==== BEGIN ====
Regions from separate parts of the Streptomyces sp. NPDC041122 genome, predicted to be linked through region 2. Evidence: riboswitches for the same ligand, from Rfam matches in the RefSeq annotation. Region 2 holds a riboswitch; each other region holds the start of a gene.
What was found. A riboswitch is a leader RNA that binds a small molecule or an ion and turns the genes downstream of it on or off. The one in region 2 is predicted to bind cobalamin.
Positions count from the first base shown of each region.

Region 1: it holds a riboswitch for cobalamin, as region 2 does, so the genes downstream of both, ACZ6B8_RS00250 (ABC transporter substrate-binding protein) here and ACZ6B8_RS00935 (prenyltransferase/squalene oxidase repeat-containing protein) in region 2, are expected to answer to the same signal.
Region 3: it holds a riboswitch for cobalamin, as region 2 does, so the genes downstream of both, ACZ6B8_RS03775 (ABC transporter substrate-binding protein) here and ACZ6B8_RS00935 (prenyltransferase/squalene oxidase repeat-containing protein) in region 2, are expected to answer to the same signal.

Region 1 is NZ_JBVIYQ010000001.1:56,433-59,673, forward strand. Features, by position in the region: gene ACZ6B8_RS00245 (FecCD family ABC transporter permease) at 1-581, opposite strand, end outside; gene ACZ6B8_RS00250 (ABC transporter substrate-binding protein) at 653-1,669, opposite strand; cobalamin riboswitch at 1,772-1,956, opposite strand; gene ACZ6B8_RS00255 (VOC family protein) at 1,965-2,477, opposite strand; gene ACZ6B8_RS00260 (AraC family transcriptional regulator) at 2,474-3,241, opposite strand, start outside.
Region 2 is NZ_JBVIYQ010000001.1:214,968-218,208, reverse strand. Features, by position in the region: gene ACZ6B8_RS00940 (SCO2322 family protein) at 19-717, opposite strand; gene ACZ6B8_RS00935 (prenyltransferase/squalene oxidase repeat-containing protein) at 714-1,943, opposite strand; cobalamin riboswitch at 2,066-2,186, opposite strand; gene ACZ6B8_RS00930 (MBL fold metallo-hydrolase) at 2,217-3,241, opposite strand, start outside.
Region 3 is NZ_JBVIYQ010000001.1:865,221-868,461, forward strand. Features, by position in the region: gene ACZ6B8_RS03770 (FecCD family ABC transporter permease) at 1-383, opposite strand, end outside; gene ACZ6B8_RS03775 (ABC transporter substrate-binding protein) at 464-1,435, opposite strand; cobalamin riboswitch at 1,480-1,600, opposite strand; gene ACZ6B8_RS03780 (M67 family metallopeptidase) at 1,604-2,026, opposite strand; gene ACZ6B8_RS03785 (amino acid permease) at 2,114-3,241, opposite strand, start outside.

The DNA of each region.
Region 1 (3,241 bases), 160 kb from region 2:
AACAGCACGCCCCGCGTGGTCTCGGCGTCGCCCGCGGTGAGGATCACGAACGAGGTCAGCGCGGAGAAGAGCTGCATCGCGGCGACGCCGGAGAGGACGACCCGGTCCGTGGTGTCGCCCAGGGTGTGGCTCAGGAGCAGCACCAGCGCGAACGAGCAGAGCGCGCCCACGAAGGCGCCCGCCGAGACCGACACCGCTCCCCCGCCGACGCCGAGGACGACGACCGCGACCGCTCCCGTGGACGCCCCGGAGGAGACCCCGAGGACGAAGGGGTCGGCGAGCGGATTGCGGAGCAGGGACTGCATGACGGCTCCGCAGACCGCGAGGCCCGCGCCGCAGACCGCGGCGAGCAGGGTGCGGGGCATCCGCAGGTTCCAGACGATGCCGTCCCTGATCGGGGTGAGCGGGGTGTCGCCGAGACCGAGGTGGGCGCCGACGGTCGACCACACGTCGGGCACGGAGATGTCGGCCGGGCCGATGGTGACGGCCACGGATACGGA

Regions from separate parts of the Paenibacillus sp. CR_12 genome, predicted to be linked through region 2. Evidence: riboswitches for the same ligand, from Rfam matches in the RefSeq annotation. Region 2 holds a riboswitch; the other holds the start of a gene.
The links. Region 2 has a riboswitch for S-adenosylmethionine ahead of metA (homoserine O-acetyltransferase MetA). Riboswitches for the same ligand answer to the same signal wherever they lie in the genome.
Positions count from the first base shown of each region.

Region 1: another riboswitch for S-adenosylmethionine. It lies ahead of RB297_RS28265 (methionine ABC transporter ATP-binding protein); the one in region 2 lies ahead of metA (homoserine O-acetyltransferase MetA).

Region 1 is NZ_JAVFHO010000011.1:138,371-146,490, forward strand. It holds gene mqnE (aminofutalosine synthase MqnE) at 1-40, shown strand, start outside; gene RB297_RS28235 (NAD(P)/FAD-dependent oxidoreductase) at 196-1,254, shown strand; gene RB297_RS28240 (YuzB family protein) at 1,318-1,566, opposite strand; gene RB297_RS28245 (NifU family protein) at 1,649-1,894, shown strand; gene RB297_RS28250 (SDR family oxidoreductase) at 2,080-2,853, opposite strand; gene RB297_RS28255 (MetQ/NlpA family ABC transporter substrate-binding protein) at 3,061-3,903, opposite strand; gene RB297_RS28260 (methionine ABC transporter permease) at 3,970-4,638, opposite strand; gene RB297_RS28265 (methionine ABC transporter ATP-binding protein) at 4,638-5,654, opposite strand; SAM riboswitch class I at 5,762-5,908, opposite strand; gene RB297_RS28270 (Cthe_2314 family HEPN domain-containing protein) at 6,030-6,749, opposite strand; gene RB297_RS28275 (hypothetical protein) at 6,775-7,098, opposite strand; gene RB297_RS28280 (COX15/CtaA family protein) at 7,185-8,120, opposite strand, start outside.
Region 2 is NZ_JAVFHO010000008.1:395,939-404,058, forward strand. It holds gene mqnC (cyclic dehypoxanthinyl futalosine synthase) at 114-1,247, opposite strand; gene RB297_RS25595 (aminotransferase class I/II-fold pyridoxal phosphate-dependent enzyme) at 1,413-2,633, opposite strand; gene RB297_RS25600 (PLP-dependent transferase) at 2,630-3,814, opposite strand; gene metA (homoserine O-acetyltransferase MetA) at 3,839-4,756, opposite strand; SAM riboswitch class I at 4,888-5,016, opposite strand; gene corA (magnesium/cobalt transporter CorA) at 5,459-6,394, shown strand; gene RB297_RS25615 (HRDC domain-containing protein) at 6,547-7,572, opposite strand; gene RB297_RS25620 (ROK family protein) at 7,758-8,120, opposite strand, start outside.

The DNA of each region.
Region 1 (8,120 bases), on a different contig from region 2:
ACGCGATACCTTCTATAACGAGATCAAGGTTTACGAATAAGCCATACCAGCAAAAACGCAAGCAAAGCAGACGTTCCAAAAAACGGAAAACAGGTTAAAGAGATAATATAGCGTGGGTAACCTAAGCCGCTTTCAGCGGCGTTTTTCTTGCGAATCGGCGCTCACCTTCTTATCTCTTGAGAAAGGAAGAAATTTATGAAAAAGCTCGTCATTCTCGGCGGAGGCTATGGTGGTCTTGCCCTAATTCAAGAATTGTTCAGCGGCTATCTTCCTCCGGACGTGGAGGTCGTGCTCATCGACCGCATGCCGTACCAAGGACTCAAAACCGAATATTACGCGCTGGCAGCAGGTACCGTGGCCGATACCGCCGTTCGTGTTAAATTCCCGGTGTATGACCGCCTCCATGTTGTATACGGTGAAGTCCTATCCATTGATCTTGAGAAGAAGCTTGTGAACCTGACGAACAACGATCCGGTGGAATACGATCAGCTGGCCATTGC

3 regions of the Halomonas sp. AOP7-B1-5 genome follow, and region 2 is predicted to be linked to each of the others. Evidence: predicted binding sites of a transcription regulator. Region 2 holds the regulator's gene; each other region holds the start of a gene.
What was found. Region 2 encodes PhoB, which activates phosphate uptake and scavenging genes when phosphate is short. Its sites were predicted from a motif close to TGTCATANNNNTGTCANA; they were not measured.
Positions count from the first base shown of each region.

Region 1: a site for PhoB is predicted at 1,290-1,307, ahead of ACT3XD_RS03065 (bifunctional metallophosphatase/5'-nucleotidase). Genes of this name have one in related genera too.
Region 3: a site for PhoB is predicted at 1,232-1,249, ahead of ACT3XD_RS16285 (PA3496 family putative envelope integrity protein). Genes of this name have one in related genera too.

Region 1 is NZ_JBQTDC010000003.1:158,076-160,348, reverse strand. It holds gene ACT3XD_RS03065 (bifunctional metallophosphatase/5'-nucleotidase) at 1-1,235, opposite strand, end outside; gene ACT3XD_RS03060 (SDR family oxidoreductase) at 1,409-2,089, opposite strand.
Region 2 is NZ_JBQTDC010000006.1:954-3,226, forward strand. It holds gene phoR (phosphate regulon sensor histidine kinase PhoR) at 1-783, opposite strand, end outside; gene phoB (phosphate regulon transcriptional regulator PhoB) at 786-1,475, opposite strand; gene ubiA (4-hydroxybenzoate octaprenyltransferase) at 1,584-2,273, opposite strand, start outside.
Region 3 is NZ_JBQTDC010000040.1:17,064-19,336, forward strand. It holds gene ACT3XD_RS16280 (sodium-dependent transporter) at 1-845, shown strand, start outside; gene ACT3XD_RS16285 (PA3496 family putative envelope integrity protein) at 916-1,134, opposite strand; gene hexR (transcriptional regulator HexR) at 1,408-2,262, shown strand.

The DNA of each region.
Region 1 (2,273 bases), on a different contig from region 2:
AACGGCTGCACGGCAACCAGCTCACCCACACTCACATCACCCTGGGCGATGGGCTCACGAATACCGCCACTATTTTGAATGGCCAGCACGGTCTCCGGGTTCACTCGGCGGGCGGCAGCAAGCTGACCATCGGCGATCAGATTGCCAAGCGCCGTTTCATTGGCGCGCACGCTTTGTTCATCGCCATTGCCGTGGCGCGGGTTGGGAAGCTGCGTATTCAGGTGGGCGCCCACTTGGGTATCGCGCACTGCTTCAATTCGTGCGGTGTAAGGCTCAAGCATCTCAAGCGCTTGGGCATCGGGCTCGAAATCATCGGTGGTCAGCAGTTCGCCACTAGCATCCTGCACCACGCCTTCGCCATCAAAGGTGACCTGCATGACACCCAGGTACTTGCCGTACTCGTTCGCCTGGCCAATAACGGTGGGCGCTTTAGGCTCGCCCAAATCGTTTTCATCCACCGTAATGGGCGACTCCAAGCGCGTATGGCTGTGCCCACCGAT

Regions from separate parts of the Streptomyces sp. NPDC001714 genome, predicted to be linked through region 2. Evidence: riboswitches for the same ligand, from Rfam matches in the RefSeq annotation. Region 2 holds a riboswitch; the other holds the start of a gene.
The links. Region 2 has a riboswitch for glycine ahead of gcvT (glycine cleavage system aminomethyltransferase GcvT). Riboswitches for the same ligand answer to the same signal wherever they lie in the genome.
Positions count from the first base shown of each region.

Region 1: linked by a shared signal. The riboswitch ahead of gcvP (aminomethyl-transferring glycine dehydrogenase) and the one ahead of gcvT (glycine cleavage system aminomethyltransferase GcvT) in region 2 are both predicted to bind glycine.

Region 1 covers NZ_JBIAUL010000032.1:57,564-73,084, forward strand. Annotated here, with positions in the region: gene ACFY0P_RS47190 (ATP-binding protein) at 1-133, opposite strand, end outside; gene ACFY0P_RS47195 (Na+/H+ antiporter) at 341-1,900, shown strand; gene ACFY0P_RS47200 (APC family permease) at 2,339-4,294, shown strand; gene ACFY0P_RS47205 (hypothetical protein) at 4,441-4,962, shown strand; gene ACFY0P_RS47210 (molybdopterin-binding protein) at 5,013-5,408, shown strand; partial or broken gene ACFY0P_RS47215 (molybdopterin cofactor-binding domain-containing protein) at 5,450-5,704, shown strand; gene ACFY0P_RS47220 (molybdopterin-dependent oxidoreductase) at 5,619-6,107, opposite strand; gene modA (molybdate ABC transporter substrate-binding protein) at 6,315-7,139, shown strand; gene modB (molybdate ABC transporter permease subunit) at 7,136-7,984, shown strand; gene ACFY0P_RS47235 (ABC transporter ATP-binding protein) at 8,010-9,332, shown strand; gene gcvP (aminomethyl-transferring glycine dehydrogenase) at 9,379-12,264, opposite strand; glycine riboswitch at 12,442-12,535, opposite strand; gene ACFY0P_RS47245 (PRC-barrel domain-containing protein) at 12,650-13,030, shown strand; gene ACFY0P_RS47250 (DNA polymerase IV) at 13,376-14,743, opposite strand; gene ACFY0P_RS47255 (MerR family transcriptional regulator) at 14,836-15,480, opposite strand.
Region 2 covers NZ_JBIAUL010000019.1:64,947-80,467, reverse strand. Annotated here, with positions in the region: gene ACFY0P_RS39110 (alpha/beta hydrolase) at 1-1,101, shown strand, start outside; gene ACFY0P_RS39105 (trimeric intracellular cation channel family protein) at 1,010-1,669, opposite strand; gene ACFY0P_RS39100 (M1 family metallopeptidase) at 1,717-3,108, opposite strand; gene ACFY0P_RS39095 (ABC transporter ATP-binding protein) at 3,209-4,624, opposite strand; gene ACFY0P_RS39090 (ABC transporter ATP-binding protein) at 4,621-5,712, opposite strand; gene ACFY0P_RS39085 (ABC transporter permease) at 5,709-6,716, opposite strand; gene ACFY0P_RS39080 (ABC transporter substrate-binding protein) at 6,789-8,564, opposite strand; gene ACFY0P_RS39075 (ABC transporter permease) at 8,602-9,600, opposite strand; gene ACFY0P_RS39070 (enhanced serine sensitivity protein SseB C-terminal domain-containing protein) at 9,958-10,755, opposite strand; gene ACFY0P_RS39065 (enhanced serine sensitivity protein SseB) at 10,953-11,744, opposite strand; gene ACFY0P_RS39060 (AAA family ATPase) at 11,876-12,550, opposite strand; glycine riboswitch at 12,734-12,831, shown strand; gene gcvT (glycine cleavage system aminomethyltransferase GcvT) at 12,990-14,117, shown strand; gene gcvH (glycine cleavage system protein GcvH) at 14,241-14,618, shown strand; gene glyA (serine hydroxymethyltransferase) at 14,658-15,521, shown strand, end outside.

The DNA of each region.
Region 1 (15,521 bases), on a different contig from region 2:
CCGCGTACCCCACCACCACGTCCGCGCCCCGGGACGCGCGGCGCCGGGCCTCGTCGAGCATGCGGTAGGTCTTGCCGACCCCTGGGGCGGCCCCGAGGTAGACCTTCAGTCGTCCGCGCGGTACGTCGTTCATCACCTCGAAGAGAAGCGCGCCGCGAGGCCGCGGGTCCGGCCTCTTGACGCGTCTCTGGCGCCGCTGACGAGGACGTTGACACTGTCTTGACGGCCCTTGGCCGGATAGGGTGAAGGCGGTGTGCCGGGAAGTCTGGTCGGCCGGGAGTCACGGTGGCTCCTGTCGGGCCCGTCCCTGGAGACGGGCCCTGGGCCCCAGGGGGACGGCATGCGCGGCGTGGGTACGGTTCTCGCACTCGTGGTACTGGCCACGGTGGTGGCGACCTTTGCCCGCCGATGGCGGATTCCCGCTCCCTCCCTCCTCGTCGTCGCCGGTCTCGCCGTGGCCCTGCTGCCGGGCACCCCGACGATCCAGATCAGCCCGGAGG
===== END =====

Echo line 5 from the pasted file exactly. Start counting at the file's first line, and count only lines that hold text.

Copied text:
Region 3: it holds a riboswitch for cobalamin, as region 2 does, so the genes downstream of both, ACZ6B8_RS03775 (ABC transporter substrate-binding protein) here and ACZ6B8_RS00935 (prenyltransferase/squalene oxidase repeat-containing protein) in region 2, are expected to answer to the same signal.